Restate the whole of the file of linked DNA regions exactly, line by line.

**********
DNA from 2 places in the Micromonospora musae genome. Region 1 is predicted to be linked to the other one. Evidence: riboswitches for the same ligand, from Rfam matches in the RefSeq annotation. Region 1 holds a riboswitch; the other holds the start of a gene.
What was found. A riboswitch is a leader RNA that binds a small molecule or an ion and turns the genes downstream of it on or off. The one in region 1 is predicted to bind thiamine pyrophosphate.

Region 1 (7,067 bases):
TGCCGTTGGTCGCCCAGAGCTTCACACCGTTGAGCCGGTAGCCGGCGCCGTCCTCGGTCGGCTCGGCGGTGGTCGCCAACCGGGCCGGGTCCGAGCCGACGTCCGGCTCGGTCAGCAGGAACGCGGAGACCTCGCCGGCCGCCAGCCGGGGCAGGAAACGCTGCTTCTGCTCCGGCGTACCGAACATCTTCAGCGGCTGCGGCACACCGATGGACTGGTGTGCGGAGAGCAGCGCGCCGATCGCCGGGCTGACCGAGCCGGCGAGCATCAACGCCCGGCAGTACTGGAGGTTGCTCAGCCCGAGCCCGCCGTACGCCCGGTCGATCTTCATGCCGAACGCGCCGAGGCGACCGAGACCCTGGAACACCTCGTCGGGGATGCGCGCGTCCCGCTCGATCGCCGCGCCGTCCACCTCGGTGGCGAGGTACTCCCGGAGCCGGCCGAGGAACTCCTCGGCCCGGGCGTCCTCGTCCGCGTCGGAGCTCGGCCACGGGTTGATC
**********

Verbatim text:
DNA from 2 places in the Micromonospora musae genome. Region 1 is predicted to be linked to the other one. Evidence: riboswitches for the same ligand, from Rfam matches in the RefSeq annotation. Region 1 holds a riboswitch; the other holds the start of a gene.
What was found. A riboswitch is a leader RNA that binds a small molecule or an ion and turns the genes downstream of it on or off. The one in region 1 is predicted to bind thiamine pyrophosphate.

Region 1 (7,067 bases):
TGCCGTTGGTCGCCCAGAGCTTCACACCGTTGAGCCGGTAGCCGGCGCCGTCCTCGGTCGGCTCGGCGGTGGTCGCCAACCGGGCCGGGTCCGAGCCGACGTCCGGCTCGGTCAGCAGGAACGCGGAGACCTCGCCGGCCGCCAGCCGGGGCAGGAAACGCTGCTTCTGCTCCGGCGTACCGAACATCTTCAGCGGCTGCGGCACACCGATGGACTGGTGTGCGGAGAGCAGCGCGCCGATCGCCGGGCTGACCGAGCCGGCGAGCATCAACGCCCGGCAGTACTGGAGGTTGCTCAGCCCGAGCCCGCCGTACGCCCGGTCGATCTTCATGCCGAACGCGCCGAGGCGACCGAGACCCTGGAACACCTCGTCGGGGATGCGCGCGTCCCGCTCGATCGCCGCGCCGTCCACCTCGGTGGCGAGGTACTCCCGGAGCCGGCCGAGGAACTCCTCGGCCCGGGCGTCCTCGTCCGCGTCGGAGCTCGGCCACGGGTTGATC